Since Ray hasn't heard from Gerry yet, he jumps into the chopper with Sheriff Cody's sidearm and heads up to the lodge. Gerry, who has been digging in the sand since morning, has still not freed the lime green truck o' death, but she does have a hole about eight feet deep behind the back tire. It's dark now, and the rabbits are coming.

Now it's time to break out the highway flares. Obviously, Gerry has seen Empire of the Ants and knows that no matter the odds, all giant monsters can be held off with highway flares, so she locks Annoying Child in the back of the truck and rather than joining her in a safe, aluminum cocoon, stands at the back of the truck to do single combat with the furry mischief makers. Annoying Child, her head in the window, cries out, "Mommy! Mommy! Look out, Mommy! Oh, Mommy, I'm scared!" until I was ready to yank open the camper door and toss her to the beasts myself.

We switch quickly between Doctor Gerri in front of a full-size truck with two windows in the camper to a model truck with only one window, surrounded by rabbits as big as it is. Gerri, running side to side holding the flares in front of her, manages to ignite a dead rabbit on a string (where's the ASPCA when you need them?), and Ray arrives just in time with the chopper to scare the saber-toothed monsters away. Now we're set for the final showdown.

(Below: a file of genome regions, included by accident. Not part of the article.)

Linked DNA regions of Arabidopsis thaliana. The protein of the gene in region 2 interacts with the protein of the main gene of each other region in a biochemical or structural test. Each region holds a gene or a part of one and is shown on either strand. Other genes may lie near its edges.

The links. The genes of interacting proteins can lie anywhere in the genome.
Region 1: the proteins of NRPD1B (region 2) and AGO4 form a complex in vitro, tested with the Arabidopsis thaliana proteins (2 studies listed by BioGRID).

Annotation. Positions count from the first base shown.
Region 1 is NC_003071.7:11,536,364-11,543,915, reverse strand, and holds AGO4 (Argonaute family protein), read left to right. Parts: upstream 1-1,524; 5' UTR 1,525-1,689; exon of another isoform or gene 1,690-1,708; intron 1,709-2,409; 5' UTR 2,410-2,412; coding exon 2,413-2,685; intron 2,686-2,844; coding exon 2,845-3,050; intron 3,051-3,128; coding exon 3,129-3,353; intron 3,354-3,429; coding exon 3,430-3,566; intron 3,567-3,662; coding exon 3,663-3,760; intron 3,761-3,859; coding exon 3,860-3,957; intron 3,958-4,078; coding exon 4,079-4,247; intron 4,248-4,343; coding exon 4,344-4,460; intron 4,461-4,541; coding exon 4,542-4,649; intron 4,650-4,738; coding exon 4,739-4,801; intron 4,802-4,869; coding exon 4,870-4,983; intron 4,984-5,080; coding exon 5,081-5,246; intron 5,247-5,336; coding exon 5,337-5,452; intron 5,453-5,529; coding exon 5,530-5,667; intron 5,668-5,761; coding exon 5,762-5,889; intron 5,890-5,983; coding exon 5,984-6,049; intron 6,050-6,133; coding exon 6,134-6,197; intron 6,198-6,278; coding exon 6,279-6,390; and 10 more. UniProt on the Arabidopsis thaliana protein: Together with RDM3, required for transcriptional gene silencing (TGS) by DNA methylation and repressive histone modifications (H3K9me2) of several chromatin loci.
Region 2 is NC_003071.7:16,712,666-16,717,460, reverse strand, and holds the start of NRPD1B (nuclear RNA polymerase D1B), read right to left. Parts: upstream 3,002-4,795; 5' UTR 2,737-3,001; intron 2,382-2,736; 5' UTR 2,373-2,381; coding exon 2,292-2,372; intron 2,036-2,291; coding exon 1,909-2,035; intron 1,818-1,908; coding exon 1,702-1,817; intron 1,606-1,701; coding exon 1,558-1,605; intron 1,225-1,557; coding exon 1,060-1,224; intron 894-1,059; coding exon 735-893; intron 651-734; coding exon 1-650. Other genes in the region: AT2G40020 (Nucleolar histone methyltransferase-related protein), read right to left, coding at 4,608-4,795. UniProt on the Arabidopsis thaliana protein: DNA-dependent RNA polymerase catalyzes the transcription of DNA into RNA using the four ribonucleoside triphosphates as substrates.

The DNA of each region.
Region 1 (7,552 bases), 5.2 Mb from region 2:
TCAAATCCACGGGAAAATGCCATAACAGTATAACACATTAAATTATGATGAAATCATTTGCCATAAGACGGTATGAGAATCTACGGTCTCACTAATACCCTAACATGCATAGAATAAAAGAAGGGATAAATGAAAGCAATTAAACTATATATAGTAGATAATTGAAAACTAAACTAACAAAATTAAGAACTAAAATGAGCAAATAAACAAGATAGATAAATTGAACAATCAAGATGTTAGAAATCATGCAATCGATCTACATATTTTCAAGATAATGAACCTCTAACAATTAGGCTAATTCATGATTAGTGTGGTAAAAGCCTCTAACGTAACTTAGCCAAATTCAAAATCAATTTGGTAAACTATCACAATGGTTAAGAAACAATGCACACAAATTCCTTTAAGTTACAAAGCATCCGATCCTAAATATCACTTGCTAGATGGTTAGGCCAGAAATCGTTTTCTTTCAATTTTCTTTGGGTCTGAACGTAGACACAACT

Imagine it, if you will. There's a line of cars to the east and one to the west. The track has been electrified, and here come the rabbits, right for it. The National Guard, McCoy, Ray, and Cole have their guns out, and as soon as the rabbits arrive, they begin firing, oblivious to the lines of cars right behind the rabbits. As the rabbits jump across the model train tracks, they panic and flounder, but it's too late for them. Sparks, fire, and the stench of burnt rabbit fur fills the air. The killer rabbits are defeated.

Jump forward an indeterminate period of time, and Dr. Ray is playing football, apparently at the college, when a happy Rancher Cole shows up. He's pleased because there's a new pack of coyotes in the hills. "Any sign of rabbits?" Ray asks. "A couple," laughs Cole, "but they're nothing like they used to be, hahahaha."


Scene to watch for: The Drive-in. During a Tom and Jerry cartoon, a trooper announces over his loudspeaker, "Your attention please. A herd of killer rabbits is headed this way. Everyone turn on your headlights and follow the police car at the entrance of the theater." Like all loyal citizens, they do.

Best line: Rancher Cole sticks his hand into the cage to pull out a bunny but jerks his hand back and says "Ow!" "What happened?" Dr. Gerry asks. "A rabbit bit me," Cole informs us. Ummmm, duh?

Things that make you go "Huh?": The film begins recalling the woes created by Man when he introduced rabbits into an environment where they did not exist previously. So why is it that the first thing Doctor Ray is doing is planning to introduce bats into an area where they do not exist? This guy's our hero?